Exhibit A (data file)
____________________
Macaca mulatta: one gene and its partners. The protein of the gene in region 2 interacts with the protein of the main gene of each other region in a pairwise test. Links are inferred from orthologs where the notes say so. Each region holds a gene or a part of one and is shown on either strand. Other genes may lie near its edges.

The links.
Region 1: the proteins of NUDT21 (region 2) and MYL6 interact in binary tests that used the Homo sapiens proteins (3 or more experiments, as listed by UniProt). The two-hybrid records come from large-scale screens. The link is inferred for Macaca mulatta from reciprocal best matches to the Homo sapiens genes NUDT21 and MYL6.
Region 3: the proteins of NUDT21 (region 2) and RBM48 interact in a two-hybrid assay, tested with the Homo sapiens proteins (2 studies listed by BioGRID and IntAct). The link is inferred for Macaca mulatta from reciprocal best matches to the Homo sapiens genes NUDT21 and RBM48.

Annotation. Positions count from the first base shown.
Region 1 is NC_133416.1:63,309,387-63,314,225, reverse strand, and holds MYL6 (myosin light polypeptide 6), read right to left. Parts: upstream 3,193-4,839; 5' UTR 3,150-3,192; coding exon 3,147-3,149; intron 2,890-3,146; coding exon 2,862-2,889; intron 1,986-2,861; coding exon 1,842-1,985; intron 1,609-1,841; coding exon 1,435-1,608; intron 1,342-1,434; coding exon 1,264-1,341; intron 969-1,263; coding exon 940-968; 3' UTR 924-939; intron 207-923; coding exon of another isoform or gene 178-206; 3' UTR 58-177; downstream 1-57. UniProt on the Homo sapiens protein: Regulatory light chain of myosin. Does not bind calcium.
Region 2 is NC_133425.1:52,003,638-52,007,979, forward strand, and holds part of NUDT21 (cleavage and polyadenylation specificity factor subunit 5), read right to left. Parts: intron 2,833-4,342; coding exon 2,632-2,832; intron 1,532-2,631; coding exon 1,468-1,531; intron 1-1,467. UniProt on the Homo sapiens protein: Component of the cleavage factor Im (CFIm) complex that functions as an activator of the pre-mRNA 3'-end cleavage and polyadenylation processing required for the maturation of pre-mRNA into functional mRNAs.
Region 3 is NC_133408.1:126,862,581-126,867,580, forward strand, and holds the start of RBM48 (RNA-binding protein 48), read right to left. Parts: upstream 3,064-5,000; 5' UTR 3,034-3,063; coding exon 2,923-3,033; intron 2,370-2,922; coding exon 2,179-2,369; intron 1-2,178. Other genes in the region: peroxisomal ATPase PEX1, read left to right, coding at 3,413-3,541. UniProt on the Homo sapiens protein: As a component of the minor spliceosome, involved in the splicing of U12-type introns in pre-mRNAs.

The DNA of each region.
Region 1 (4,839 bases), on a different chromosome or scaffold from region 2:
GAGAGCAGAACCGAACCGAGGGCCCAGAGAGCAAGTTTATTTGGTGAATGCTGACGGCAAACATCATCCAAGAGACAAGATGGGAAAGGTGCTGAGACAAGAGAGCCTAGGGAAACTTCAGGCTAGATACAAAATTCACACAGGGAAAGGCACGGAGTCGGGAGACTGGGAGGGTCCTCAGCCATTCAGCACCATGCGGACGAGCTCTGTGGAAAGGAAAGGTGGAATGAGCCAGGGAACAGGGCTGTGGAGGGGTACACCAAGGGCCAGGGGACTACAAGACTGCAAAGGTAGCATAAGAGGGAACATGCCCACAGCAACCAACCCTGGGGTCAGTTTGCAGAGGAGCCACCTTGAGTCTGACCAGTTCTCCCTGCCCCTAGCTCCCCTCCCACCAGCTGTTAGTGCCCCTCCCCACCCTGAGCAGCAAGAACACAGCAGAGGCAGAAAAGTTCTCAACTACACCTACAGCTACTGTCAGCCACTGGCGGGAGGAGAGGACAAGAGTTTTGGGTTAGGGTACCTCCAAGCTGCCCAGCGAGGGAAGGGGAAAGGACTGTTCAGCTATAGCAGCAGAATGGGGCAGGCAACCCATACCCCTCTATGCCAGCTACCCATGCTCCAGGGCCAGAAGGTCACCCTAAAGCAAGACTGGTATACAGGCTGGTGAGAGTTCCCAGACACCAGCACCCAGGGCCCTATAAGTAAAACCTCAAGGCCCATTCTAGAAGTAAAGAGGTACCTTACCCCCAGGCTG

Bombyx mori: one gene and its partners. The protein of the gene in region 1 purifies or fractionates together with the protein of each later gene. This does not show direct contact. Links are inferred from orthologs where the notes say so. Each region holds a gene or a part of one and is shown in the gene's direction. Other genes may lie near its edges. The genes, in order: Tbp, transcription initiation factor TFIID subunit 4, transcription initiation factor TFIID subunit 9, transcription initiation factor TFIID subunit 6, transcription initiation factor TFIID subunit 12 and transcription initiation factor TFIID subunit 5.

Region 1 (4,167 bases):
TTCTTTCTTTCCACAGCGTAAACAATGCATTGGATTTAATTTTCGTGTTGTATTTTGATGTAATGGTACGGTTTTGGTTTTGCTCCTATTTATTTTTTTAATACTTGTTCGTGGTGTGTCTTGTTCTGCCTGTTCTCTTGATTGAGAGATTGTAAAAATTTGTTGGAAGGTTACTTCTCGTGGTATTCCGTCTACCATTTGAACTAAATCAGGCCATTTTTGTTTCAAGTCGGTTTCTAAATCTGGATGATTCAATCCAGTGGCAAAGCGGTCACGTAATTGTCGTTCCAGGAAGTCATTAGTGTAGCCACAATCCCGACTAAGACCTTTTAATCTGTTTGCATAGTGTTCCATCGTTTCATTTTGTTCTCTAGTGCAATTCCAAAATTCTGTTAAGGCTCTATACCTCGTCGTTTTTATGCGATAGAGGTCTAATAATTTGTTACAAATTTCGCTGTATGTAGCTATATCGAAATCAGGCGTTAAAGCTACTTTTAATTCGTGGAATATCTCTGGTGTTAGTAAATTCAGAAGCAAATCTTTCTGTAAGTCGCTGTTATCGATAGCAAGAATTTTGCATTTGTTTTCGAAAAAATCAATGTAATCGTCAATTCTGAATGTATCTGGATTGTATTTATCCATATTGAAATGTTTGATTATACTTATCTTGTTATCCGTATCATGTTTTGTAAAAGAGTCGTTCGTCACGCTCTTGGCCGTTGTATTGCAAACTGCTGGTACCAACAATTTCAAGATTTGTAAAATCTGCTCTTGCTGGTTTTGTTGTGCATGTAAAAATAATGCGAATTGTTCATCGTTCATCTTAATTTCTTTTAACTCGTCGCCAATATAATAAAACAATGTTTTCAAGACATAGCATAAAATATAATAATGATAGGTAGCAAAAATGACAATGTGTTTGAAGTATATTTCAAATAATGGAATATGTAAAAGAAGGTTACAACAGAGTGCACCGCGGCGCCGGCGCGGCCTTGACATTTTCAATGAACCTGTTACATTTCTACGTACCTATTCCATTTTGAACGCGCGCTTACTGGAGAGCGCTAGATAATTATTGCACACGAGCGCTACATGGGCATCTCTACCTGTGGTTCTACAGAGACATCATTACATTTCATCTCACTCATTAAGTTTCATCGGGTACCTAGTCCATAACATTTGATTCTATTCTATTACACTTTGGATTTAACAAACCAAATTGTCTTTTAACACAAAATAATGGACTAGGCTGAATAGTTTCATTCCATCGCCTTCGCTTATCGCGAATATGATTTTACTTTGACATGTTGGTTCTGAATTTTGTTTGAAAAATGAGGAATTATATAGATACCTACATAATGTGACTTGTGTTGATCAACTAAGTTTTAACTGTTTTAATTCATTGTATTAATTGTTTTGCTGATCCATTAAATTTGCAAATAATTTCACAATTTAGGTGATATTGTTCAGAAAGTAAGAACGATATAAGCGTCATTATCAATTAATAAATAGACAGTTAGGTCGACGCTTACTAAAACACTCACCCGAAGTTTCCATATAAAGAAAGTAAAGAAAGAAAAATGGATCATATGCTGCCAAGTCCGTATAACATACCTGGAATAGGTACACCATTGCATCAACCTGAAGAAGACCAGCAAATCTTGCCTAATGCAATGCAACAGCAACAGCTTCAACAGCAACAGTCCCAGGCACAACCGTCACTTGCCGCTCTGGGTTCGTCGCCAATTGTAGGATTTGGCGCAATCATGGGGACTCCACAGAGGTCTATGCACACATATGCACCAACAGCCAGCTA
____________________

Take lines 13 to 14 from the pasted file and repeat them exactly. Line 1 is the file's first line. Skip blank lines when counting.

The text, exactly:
Region 1 (4,167 bases):
TTCTTTCTTTCCACAGCGTAAACAATGCATTGGATTTAATTTTCGTGTTGTATTTTGATGTAATGGTACGGTTTTGGTTTTGCTCCTATTTATTTTTTTAATACTTGTTCGTGGTGTGTCTTGTTCTGCCTGTTCTCTTGATTGAGAGATTGTAAAAATTTGTTGGAAGGTTACTTCTCGTGGTATTCCGTCTACCATTTGAACTAAATCAGGCCATTTTTGTTTCAAGTCGGTTTCTAAATCTGGATGATTCAATCCAGTGGCAAAGCGGTCACGTAATTGTCGTTCCAGGAAGTCATTAGTGTAGCCACAATCCCGACTAAGACCTTTTAATCTGTTTGCATAGTGTTCCATCGTTTCATTTTGTTCTCTAGTGCAATTCCAAAATTCTGTTAAGGCTCTATACCTCGTCGTTTTTATGCGATAGAGGTCTAATAATTTGTTACAAATTTCGCTGTATGTAGCTATATCGAAATCAGGCGTTAAAGCTACTTTTAATTCGTGGAATATCTCTGGTGTTAGTAAATTCAGAAGCAAATCTTTCTGTAAGTCGCTGTTATCGATAGCAAGAATTTTGCATTTGTTTTCGAAAAAATCAATGTAATCGTCAATTCTGAATGTATCTGGATTGTATTTATCCATATTGAAATGTTTGATTATACTTATCTTGTTATCCGTATCATGTTTTGTAAAAGAGTCGTTCGTCACGCTCTTGGCCGTTGTATTGCAAACTGCTGGTACCAACAATTTCAAGATTTGTAAAATCTGCTCTTGCTGGTTTTGTTGTGCATGTAAAAATAATGCGAATTGTTCATCGTTCATCTTAATTTCTTTTAACTCGTCGCCAATATAATAAAACAATGTTTTCAAGACATAGCATAAAATATAATAATGATAGGTAGCAAAAATGACAATGTGTTTGAAGTATATTTCAAATAATGGAATATGTAAAAGAAGGTTACAACAGAGTGCACCGCGGCGCCGGCGCGGCCTTGACATTTTCAATGAACCTGTTACATTTCTACGTACCTATTCCATTTTGAACGCGCGCTTACTGGAGAGCGCTAGATAATTATTGCACACGAGCGCTACATGGGCATCTCTACCTGTGGTTCTACAGAGACATCATTACATTTCATCTCACTCATTAAGTTTCATCGGGTACCTAGTCCATAACATTTGATTCTATTCTATTACACTTTGGATTTAACAAACCAAATTGTCTTTTAACACAAAATAATGGACTAGGCTGAATAGTTTCATTCCATCGCCTTCGCTTATCGCGAATATGATTTTACTTTGACATGTTGGTTCTGAATTTTGTTTGAAAAATGAGGAATTATATAGATACCTACATAATGTGACTTGTGTTGATCAACTAAGTTTTAACTGTTTTAATTCATTGTATTAATTGTTTTGCTGATCCATTAAATTTGCAAATAATTTCACAATTTAGGTGATATTGTTCAGAAAGTAAGAACGATATAAGCGTCATTATCAATTAATAAATAGACAGTTAGGTCGACGCTTACTAAAACACTCACCCGAAGTTTCCATATAAAGAAAGTAAAGAAAGAAAAATGGATCATATGCTGCCAAGTCCGTATAACATACCTGGAATAGGTACACCATTGCATCAACCTGAAGAAGACCAGCAAATCTTGCCTAATGCAATGCAACAGCAACAGCTTCAACAGCAACAGTCCCAGGCACAACCGTCACTTGCCGCTCTGGGTTCGTCGCCAATTGTAGGATTTGGCGCAATCATGGGGACTCCACAGAGGTCTATGCACACATATGCACCAACAGCCAGCTA